Individual defined benefit plans are appealing to the self-employed.
Long misunderstood and seldom appreciated, except by a lucky few whose advisors had the inside scoop, defined benefit (DB) plans may be just what the baby boomer generation needs to make up for lost time. Now, there is an opportunity to leverage today's technology and the financial services industry to make these supercharged pension plans available to the masses. With more people looking at starting their own businesses in response to corporate downsizing and overseas outsourcing, its time for business advisors of all types to get educated, or be left on the outside looking in. Here's a start.
What The Plans Are
Technically, an individual DB plan is a defined benefit pension plan maintained by a self-employed individual (whether incorporated or not) who has no other employees. Similar terms, however, often are used to describe plans maintained by other small businesses (those with employees) as well. A defined benefit plan is designed to provide a participant with a specified benefit at retirement, with the employer making contributions over the working lifetime of the participant to fund the promised benefit. Benefit amounts generally are based on compensation, years of service or a combination of the two. Actual benefits can be paid out in the form of a monthly annuity or in a lump sum.
This type of plan has been around for decades, and saw widespread use during the 1970s and early 1980s. However tax reform legislation, which came about in the mid-1980s, made them much less desirable to maintain. For much of their history, the only way to establish such a plan was through an insurance company, a third-party administrator or an independent actuarial consulting firm. This was generally considered to be a complex and expensive process at best, and DB plans were largely avoided in favor of the much simpler defined contribution plans available at the time-money purchase pension plans and profit sharing plans.
In the last few years, additional (more favorable) changes were made to the rules governing retirement plans in general, and DB plans in particular, once again making them an attractive alternative for many small business owners. This has caused a resurgence in the popularity of individual DB plans, with several large financial institutions now adding them to their already popular Individual 401(k) Plan offerings.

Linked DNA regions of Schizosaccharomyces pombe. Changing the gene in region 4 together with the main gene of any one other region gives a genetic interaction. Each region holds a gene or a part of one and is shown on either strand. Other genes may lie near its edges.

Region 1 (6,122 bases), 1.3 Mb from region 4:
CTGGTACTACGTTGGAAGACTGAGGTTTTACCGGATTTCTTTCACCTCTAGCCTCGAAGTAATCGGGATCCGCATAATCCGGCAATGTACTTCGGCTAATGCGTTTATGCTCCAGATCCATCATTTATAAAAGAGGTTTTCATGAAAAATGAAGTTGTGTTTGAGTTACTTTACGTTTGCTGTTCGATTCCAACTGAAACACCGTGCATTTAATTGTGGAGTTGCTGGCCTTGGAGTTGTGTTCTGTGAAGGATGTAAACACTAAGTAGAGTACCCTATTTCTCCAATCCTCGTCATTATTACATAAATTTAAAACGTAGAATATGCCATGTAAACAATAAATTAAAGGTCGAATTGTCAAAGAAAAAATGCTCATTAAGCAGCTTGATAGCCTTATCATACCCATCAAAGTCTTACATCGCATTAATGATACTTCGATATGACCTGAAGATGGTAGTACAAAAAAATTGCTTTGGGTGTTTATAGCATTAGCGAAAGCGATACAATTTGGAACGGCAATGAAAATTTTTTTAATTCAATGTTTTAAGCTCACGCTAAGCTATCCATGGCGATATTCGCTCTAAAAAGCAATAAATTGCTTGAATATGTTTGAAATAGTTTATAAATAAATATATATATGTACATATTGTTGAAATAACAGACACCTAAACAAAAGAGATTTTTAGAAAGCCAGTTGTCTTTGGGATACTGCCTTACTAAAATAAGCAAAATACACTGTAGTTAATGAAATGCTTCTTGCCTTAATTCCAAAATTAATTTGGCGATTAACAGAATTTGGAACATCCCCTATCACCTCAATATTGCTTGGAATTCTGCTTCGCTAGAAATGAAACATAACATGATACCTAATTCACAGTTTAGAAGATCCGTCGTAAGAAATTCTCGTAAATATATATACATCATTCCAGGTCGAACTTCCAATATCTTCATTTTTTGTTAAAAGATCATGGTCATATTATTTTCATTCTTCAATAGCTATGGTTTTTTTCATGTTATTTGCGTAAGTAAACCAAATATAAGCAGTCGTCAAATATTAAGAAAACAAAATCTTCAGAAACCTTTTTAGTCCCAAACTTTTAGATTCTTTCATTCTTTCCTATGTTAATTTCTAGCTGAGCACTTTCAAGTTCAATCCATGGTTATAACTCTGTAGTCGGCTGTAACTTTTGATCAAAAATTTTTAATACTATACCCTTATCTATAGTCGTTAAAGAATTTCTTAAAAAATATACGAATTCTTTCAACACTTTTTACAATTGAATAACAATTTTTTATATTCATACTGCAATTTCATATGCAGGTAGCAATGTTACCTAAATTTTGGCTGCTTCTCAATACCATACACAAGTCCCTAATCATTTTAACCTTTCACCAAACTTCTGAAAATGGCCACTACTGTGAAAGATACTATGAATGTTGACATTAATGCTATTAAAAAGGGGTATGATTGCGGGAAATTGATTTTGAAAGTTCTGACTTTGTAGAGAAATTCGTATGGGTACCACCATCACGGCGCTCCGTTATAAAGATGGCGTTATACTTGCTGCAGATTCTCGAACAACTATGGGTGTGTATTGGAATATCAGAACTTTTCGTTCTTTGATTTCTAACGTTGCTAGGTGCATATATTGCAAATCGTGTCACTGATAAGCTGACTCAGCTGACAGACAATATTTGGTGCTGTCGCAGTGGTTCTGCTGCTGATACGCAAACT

Who Is A Good Prospect?
Most often, DB plans are associated with those business owners who are closer to retirement and haven't yet accumulated sufficient assets to provide for their financial security. Since the maximum benefit limitations at a given retirement age are generally the same regardless of a person's current age, the closer one is to retirement, the larger the annual contribution that is required to provide for the ultimate benefit from the plan. Another key criterion generally considered is a desire to contribute $50,000 or more per year to a retirement plan, since contributions of $42,000 to $46,000 can be made to the simpler, less expensive individual 401(k) plans. This leaves us with the basic profile of someone in their fifties who wants to contribute $50,000 to $100,000 annually for the next ten to 15 years as a fairly typical candidate. At the extreme, high-income earners in their sixties can actually contribute as much as $200,000 to $250,000 annually, should they desire to do so. The larger contribution amounts generally help justify the higher annual administration fees associated with the DB plan.
There is, however, another profile that may be equally well suited for an individual DB plan. Consider someone as young as age 35 or 40, possibly with one source of income from employment with a large employer providing the usual suite of employee benefits, and a completely separate source of earned income from another source, none of which is required to meet current living expenses. With a defined contribution plan (including an individual 401(k) plan), the maximum deferral would be roughly 20% of the individual's supplemental earned income. However, an individual DB plan in some cases can be designed to allow substantially all of this income to be set aside for retirement. Limits do apply, depending on the person's age and the history of the earned income, but an individual DB plan can often produce a very desirable result in a situation such as this.